Here’s what happened in the fall of 2009. Everyone was so busy we had to split the year into two pages! Thank you to Dragan Milosevic, Ellen Dickson, Mel Roberts, Guy Beaudoin, the O’Higgins family and Bill McEvoy for the wonderful pictures.
If you are looking for a race and it’s not here check out the Spring’09 Reports
This was the first year for a race that we all hope will be back again next year. There were only 20 of us but we were treated to a well organized three loop run through the trails behind the Nepean Sportsplex. The footing was good and there was hot chocolate and bagels. What more could a runner ask for? All for an amazing entry fee of $5.00. Thanks to Steve Papai for putting on the race.
Judy Andrew Piel 19.30 1st woman overall
JR Tremblay 20.09 3rd man overall
Mel Roberts 21.04
Michele Herely-Tremblay 27.15
Kathleen Stringer 35.22
Cassie Stringer 39.19 (Kathleen’s daughter)
This fund raiser for the Girl Guides is held on the NCR campus in the east end of Ottawa. The course is NOT flat but the temperature was just right for a few PBs. The 10K is two loops of the 5K course. This is a back to basics kind of race no chips or mats but you do get cookies at the end so it’s worth the trip just for that!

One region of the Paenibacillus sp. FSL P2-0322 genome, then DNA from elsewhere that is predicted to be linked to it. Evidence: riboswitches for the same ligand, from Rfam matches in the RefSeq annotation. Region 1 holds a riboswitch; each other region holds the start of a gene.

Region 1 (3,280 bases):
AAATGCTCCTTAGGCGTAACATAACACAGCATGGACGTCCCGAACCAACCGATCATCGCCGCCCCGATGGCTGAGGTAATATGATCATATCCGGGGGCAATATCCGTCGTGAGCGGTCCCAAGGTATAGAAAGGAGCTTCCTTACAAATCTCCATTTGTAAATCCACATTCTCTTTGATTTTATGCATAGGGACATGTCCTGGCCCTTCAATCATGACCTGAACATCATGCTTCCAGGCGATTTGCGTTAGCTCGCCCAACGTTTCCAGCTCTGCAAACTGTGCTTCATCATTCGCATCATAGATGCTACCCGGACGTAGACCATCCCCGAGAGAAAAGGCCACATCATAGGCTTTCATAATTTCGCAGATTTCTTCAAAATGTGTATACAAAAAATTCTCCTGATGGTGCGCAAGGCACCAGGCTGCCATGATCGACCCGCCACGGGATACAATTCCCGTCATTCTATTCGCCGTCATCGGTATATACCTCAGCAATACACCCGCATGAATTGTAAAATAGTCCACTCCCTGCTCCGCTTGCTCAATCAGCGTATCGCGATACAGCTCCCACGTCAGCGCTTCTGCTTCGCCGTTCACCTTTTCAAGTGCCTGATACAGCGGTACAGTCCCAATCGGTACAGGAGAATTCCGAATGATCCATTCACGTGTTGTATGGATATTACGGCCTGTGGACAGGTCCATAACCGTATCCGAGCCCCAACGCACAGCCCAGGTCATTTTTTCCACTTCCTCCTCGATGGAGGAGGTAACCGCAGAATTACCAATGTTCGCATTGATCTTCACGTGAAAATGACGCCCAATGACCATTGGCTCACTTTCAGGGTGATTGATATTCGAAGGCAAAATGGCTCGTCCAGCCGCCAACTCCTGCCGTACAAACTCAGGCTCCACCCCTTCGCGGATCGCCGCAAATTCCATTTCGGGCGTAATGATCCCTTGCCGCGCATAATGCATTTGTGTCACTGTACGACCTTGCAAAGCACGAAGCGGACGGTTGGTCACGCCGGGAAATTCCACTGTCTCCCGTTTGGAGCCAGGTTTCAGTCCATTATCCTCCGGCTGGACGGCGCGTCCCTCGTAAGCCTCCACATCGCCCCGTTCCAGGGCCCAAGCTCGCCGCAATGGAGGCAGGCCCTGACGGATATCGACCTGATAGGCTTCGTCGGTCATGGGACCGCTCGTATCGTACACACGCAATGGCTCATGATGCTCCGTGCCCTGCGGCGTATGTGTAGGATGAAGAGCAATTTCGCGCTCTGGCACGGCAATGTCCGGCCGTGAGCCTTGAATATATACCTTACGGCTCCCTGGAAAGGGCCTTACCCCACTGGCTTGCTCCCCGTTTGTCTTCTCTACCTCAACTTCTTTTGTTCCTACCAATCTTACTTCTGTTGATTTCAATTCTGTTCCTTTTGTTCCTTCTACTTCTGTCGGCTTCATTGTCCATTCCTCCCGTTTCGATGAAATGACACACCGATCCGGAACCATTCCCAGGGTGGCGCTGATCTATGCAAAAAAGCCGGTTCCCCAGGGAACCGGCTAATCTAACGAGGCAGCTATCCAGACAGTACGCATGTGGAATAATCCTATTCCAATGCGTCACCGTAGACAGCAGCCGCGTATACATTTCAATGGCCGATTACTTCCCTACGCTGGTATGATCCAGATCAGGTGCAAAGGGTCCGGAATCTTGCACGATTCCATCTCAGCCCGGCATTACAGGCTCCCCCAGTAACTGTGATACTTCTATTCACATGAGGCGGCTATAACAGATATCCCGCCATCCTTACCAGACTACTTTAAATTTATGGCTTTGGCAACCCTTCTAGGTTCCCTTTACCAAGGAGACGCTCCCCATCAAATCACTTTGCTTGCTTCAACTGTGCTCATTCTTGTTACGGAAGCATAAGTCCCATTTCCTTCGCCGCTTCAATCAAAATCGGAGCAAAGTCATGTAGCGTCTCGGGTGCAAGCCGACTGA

Jeff Slavin 20.44 PB
Judy Andrew Piel 41.06 1st woman
JR Temblay 43.02 2nd M50-59
Karen Burns 48.57 PB - Chris’ better half!
James Vannier 57.31 PB
Erin Beasley 57.33 PB
Imagine running a marathon with 44,000 other people! That’s NYCM. Great results for everyone from K2J Fitness and a great race report from Brian O’Higgins. Thanks to Brian and family for the race report and the pictrures.
Brian O’Higgins 2.56.05 PB
Mike Blois 2.57.38 PB
John Tegano 2.59.22 PB
Dave Daze 3.50.25